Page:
Latest California Healthline Stories
A database of deaths compiled by KHN and The Guardian includes a significant minority under 30, leaving shattered dreams and devastated families.
Massachusetts offers support and resources for people isolating because of COVID-19 — helping them make choices that keep everyone safe. Experts say that is work that more states need to fund.
Even before he was elected, the president talked about a plan that would be released soon. Now he is saying the end of August.
KHN’s Julie Rovner appears on WDET’s “Detroit Today” to discuss the future of telemedicine.
New research suggests the pandemic’s deaths are taking an enormous toll on surviving family members and worrisome ripple effects may linger for years.
Many physicians were forced to close their offices — or at least see only emergency cases — when the pandemic struck. Because they are generally paid piecemeal for every service, they suffered big losses, leading to layoffs and pay cuts. Some doctors say they now are looking to overhaul the way they get paid.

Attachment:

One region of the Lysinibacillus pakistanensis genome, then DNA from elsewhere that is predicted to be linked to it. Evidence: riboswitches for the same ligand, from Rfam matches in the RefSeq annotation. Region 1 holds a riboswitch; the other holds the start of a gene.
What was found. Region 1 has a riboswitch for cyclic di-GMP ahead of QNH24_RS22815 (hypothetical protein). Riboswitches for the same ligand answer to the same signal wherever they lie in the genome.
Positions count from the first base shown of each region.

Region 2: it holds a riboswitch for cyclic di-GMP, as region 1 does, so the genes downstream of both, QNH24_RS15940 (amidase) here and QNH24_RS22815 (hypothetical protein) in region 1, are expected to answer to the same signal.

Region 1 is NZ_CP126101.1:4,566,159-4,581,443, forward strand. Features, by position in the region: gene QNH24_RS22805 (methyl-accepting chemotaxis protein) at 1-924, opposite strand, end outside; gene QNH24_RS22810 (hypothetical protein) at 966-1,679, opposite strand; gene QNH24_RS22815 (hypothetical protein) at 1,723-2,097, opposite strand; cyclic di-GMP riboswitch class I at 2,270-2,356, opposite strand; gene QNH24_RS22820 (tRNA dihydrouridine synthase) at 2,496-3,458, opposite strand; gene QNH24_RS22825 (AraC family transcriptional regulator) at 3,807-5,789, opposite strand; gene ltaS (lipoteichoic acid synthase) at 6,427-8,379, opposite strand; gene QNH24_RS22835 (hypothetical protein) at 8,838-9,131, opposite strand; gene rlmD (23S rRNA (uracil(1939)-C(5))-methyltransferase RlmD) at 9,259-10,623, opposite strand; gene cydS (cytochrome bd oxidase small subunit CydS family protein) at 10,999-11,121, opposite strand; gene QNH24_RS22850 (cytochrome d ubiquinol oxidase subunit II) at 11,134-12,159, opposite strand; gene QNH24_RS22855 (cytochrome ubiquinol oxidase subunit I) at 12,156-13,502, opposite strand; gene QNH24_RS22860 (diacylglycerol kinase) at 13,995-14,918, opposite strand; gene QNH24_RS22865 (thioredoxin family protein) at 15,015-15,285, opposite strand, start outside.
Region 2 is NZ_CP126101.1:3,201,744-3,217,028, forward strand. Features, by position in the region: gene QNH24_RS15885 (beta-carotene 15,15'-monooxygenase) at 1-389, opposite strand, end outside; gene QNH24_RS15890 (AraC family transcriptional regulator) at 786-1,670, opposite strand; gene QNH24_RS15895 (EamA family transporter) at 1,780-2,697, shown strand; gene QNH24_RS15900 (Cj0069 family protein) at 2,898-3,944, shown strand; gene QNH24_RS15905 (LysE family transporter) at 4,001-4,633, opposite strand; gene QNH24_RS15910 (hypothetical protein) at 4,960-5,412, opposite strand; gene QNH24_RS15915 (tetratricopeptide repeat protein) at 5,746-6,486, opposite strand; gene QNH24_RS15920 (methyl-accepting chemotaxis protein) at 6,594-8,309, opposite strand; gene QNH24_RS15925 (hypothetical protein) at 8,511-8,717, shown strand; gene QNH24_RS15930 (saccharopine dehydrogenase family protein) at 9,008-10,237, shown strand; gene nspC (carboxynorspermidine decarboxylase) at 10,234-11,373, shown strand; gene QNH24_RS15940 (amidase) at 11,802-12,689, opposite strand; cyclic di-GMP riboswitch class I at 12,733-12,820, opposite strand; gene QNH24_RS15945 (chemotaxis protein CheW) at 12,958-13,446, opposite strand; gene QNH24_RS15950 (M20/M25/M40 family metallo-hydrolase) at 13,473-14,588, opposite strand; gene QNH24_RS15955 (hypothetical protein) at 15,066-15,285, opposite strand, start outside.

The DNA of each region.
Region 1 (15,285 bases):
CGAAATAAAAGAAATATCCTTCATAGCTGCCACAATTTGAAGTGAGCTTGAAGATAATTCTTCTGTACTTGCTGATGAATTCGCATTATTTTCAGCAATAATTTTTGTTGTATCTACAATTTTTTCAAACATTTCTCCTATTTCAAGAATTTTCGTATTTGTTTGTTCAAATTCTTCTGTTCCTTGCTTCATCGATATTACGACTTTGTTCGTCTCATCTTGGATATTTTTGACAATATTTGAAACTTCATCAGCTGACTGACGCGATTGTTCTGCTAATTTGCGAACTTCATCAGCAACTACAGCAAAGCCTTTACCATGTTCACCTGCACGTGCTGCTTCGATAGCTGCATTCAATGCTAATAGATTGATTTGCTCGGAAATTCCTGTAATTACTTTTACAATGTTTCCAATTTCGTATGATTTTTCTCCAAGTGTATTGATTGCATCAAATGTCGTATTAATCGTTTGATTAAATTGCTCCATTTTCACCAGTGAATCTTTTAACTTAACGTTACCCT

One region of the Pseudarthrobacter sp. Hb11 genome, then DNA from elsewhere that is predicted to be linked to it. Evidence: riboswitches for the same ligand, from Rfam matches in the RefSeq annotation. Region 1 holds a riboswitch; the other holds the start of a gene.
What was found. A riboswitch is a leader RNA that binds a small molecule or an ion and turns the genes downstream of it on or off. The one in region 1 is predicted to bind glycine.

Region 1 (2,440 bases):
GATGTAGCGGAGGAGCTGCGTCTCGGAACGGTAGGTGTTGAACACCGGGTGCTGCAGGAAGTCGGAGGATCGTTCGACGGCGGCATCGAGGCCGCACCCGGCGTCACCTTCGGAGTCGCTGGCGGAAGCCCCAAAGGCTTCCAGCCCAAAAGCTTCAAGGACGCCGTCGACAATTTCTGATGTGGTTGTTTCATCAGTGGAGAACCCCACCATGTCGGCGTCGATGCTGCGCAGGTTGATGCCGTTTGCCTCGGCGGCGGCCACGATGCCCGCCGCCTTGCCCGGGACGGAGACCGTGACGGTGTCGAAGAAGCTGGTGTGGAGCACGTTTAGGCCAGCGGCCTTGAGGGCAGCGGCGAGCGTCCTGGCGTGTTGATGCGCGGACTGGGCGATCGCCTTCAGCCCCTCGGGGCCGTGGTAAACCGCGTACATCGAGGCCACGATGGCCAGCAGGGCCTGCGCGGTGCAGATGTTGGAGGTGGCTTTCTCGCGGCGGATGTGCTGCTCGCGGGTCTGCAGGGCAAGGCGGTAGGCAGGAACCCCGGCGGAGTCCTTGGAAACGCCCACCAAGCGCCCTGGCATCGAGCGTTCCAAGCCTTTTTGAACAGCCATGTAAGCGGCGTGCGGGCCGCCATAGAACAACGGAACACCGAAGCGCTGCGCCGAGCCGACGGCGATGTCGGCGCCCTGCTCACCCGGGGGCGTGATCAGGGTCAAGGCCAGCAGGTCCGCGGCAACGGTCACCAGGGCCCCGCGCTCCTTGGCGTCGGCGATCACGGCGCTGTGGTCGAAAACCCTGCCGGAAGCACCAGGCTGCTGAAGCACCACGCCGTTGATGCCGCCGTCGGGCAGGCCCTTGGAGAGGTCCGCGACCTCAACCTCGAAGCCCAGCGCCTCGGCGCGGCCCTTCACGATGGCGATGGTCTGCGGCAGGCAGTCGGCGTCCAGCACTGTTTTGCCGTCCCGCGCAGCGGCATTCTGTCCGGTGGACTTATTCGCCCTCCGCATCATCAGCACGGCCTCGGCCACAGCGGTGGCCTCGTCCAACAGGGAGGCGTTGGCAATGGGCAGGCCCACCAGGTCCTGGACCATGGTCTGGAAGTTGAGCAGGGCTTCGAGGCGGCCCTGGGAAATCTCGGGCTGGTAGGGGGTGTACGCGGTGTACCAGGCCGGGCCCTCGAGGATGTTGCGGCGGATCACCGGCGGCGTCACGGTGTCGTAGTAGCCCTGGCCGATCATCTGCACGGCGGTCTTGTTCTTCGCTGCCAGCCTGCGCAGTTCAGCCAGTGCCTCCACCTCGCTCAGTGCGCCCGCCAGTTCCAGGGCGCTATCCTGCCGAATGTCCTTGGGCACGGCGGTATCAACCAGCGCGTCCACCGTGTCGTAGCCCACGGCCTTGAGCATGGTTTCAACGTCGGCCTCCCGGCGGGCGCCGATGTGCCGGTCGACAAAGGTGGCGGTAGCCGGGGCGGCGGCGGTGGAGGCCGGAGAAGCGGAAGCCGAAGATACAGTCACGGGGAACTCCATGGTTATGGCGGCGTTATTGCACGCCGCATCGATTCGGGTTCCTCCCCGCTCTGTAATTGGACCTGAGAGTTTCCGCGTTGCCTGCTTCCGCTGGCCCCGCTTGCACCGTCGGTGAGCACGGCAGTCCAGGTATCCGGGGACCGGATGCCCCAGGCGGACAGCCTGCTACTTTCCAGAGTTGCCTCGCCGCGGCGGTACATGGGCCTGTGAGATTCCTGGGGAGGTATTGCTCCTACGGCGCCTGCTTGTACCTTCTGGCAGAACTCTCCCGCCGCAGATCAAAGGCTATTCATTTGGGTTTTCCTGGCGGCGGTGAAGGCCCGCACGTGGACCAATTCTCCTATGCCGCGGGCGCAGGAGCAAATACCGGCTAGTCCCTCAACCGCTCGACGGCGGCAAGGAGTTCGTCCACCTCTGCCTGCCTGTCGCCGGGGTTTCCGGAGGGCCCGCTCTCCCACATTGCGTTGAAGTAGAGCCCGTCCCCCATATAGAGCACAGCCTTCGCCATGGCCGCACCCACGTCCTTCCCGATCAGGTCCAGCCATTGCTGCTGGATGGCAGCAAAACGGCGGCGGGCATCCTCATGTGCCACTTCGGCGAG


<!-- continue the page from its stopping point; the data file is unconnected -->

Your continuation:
Hospital employees say they must choose between their paychecks and their health or that of their families. Returning to work with symptoms also risks infection among the patients they are meant to heal.
About 70 college students are enrolled this summer in a program developed by San Francisco researchers and funded by the National Institutes of Health that allows them to explore the pandemic’s impact on communities facing health disparities.
KHN and The Guardian unveil an interactive database, featuring the life stories of health care workers who died from COVID-19 and what happened in their final days. We investigate: Did so many have to die?
A review by KHN and the Associated Press finds at least 49 state and local public health leaders have resigned, retired or been fired since April across 23 states. One of the latest departures came Sunday, when California’s public health director was ousted.